California university to become testing ground for Yotta’s on-panel battery pilot

Share on facebook
Facebook
Share on twitter
Twitter
Share on linkedin
LinkedIn
Share on reddit
Reddit
Share on email
Email
Areas to be tested at CSUDH campus will include how quickly SolarLEAF shifts energy and shuts down and the seamlessness of its remote controls. Image credit: Yotta Energy

The proponent of a panel-level energy storage solution has enlisted an academic institution to test its systems on campus, in a bid to shed light on the system’s performance and interaction with the grid.

California State University, Dominguez Hills (CSUDH) will roll out Yotta Energy's microstorage systems across university buildings in the city of Carson, both organisations said in a recent statement.

Dubbed SolarLEAF, Yotta’s flagship product is a lithium iron-phosphate (LFP) battery designed to be installed directly atop racking systems, on the rear side of PV panels. The product’s built-in fireproof cases and “thermal protection technology” will, Yotta claims, save installers from having to add expensive fire containment and HVAC systems.

Whether or not the predicted cost gains end up materialising if SolarLEAF reaches mass-scale viability, the new trials at CSUDH are meant, for now, to produce evidence around the system’s power controls and its ability to carry out core tasks.

Areas the testing will examine with CSUDH’s help include how quickly SolarLEAF shifts energy and shuts down, the seamlessness of remote controls and the performance of the battery’s touted thermal regulation capabilities.

The on-panel approach of SolarEdge, Enphase

In their joint statement, Yotta and CSUDH explained the installation itself of the panel-level batteries should conclude in February. Ensuing tests will take place for at least one year, after which point the results will be released by both parties in the form of individual reports.

Yotta is not the first technology firm to attempt to take a microstorage product to commercial success. A few years back, Californian player JLM Energy added its name to the list as it billed its Phazr on-panel battery units as the longer-lived storage products it said PV owners were expecting.

Approached in 2017 by PV Tech’s sister publication Energy-Storage.news, JLM Energy’s CEO Farid Dibachi claimed Phazr units came with 20-year warranties – where peers in the space were typically offering five or 10 years – thanks to the firm’s lower production costs. Barely a year later, however, media outlets documented the firm’s descent into bankruptcy over debt and tax issues.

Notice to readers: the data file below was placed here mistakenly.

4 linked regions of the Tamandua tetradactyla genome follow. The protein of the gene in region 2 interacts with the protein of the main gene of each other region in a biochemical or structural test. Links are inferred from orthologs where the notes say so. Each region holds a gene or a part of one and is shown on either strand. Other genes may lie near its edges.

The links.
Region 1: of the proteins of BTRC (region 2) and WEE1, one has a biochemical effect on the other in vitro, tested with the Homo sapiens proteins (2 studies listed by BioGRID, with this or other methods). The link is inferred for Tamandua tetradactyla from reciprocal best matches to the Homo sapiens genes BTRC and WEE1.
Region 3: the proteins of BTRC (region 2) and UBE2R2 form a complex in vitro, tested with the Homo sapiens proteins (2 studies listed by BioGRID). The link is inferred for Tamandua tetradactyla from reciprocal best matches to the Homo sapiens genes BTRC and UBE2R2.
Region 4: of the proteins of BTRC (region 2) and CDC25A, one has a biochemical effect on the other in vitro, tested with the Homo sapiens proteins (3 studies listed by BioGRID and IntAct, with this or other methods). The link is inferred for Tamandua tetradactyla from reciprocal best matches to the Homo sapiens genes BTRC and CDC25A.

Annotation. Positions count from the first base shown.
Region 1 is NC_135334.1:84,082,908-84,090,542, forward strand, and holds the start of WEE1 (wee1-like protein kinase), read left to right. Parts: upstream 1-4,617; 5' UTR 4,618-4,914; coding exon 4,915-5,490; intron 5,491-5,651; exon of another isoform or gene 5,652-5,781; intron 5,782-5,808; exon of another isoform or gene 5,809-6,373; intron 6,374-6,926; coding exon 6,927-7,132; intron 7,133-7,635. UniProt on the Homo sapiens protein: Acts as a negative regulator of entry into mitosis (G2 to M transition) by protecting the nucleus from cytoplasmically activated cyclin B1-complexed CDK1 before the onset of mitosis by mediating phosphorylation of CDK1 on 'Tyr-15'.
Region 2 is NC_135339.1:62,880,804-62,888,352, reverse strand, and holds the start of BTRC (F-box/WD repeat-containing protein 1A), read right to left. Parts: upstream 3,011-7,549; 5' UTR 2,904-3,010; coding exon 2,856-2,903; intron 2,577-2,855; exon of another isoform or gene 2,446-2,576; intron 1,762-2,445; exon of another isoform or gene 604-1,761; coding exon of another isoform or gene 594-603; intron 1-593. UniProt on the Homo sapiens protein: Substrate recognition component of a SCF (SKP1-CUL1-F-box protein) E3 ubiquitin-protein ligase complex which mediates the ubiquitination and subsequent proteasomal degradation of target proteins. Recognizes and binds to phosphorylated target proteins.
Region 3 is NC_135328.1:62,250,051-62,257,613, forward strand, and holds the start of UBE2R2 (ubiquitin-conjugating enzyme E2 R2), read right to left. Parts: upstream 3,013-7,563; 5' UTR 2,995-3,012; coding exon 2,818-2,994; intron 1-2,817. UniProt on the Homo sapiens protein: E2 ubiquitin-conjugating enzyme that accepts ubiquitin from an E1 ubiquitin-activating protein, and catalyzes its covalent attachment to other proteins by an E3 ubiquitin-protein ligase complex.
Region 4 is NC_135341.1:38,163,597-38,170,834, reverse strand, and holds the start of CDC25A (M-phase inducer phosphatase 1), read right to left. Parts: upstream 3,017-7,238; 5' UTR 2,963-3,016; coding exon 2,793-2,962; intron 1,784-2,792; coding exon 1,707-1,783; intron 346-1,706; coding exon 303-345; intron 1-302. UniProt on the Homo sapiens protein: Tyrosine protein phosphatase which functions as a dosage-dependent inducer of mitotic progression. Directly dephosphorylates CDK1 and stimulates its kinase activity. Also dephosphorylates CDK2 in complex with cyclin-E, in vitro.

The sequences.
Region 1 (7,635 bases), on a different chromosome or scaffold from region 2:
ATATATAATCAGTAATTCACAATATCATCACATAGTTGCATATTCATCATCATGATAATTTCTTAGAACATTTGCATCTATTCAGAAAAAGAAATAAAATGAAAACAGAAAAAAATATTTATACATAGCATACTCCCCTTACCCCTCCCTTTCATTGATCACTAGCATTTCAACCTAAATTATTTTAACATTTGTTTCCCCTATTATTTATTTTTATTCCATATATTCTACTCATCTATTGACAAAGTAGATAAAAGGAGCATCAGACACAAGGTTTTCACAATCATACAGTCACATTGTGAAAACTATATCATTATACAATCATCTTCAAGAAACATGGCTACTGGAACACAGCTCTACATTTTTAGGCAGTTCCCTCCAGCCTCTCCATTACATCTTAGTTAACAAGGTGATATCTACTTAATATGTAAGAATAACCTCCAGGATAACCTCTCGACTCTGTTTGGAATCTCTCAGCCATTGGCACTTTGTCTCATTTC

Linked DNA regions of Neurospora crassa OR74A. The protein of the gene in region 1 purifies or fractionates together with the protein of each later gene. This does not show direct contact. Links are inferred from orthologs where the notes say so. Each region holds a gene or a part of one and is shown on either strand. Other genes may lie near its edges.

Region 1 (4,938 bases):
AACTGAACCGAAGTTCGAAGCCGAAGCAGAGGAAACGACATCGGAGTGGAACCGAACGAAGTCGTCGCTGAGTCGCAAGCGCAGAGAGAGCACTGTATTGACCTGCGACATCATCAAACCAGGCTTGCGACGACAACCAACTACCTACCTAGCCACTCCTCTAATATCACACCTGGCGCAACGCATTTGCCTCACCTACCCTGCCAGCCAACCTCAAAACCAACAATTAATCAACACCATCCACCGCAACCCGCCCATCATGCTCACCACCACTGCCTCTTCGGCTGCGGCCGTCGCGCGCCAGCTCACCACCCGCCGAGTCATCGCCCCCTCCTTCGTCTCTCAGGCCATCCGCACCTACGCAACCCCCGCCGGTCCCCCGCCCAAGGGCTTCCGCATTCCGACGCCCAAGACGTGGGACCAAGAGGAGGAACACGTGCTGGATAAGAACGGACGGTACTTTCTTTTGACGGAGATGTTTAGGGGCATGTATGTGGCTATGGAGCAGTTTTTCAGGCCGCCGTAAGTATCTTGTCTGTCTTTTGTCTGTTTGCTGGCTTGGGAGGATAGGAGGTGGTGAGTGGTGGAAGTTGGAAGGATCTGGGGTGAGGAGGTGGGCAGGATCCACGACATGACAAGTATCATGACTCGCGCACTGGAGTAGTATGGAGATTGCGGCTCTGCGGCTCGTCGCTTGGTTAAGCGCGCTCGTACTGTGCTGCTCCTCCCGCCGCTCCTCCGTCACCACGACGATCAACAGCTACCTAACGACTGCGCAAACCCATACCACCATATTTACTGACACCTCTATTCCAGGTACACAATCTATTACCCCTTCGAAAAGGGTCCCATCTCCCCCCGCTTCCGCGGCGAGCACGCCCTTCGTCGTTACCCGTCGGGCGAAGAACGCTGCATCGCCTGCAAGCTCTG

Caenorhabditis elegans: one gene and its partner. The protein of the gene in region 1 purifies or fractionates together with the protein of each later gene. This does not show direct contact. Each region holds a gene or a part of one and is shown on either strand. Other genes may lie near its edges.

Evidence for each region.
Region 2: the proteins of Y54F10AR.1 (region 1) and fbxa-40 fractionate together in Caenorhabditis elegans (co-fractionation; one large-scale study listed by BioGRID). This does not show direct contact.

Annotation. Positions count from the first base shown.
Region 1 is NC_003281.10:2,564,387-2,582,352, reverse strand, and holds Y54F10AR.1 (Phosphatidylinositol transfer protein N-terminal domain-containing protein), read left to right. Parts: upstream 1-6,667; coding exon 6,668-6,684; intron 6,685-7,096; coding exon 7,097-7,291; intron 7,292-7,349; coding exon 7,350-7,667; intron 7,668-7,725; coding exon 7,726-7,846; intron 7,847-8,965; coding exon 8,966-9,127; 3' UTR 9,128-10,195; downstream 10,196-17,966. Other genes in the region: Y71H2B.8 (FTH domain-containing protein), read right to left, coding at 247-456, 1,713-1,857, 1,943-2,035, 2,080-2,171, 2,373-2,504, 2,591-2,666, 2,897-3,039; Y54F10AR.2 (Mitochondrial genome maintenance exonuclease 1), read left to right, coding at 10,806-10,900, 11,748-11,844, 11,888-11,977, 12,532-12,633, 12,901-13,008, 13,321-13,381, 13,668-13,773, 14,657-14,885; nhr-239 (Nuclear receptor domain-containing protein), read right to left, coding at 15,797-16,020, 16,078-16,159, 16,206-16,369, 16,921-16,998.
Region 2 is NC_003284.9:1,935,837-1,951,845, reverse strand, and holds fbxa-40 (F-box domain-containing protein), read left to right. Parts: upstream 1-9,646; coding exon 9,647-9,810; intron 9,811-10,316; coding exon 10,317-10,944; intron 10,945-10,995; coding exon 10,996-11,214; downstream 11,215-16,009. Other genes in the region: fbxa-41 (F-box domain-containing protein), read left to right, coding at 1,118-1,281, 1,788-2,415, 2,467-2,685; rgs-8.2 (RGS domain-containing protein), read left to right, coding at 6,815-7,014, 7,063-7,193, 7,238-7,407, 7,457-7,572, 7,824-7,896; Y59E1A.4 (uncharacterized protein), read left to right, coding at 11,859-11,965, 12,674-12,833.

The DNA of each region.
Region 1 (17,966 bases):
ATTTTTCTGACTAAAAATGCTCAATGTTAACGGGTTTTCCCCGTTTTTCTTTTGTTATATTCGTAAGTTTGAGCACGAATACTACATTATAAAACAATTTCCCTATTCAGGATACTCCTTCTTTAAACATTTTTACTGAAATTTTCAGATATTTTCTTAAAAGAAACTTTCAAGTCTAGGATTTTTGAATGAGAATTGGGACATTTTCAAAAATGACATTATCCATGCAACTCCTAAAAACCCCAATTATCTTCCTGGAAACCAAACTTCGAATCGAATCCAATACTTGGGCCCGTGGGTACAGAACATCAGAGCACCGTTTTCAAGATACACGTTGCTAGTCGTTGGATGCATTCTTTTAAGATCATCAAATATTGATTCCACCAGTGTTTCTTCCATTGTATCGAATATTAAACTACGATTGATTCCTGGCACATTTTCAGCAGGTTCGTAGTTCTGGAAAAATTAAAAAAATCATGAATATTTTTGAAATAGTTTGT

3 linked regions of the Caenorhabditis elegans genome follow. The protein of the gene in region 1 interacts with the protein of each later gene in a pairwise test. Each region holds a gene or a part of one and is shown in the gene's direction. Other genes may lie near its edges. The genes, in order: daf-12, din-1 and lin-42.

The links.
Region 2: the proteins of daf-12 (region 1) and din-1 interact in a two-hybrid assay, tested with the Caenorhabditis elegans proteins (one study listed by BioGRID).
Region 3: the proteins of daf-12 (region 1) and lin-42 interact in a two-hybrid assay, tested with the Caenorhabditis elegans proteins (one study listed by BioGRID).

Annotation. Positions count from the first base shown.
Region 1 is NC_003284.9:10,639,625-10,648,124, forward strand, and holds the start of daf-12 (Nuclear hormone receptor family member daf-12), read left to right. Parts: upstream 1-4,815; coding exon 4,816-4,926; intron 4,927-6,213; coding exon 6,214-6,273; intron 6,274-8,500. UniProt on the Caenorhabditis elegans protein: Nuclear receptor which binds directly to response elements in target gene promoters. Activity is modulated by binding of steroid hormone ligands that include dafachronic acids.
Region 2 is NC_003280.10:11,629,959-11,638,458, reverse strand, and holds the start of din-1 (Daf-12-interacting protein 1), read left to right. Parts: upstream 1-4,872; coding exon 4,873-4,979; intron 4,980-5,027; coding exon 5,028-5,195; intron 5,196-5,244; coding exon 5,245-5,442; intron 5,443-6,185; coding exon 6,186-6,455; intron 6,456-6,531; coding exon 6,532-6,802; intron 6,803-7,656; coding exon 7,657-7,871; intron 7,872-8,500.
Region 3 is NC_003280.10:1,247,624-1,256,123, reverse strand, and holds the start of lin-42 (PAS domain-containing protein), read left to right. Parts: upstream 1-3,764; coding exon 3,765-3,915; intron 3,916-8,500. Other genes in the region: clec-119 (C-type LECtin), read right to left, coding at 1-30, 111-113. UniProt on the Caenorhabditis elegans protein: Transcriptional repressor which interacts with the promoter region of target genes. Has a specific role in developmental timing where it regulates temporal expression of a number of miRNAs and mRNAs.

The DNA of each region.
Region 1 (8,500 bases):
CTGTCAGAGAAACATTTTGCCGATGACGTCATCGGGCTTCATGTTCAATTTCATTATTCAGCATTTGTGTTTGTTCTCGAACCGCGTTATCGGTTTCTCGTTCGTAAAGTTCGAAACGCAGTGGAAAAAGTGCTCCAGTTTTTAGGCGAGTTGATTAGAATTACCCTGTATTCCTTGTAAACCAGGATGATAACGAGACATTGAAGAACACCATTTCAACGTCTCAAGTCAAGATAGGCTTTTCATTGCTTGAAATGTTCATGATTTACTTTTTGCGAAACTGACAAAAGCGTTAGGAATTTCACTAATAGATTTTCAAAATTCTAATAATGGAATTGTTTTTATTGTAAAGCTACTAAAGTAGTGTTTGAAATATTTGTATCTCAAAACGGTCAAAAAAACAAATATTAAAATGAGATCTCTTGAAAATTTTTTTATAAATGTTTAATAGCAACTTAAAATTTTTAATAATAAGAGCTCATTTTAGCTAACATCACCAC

Other firms have however managed to use the on-panel approach as the starting point of a successful business operation, albeit in different segments. The list of microproduct proponents includes SolarEdge – founded in 2006 around its panel-level power optimisers – and Enphase, which launched in the same year as the world’s self-styled first microinverter supplier.

For California, the microstorage milestone comes as the US state becomes a hotspot for ultra-cheap solar-plus-storage developments. In the space of a year, news have emerged of a hybrid in Los Angeles boasting tariffs of US$0.01997/kWh (solar) and US$0.013/kWh (energy storage), with another duo contracted at US$22/MWh near San Francisco. 

Read Next

February 15, 2021
US utility Duke Energy should refile its 2020 integrated resource plan (IRP) to effectively allow for the diversity benefits of solar and storage to be captured, it has been argued by energy consulting firm E3.
February 5, 2021
US wholesale energy provider Southern Power is adding battery energy storage to two solar sites in California.
February 5, 2021
Global energy major Total has continued its flurry of utility-scale solar acquisitions, picking up a 2.2GW pipeline of assets in Texas.
February 4, 2021
US renewables developer Borrego has been awarded a contract to develop a 110MWac utility-scale solar project in New York state.
February 4, 2021
A round-up of the latest news from the US solar market, as Shoals Technologies’ upsized IPO raises north of US$2 billion and Sunnova claims an industry first financing offer.
February 1, 2021
NextEra Energy Resources has revealed plans to add as much as 30GW of renewables to its portfolio by the end of 2024, as it continues to build its extensive backlog of projects.

Subscribe to Newsletter

Upcoming Events

Solar Media Events, Upcoming Webinars
March 9, 2021
Solar Media Events
March 17, 2021
Solar Media Events
April 13, 2021
Solar Media Events
April 20, 2021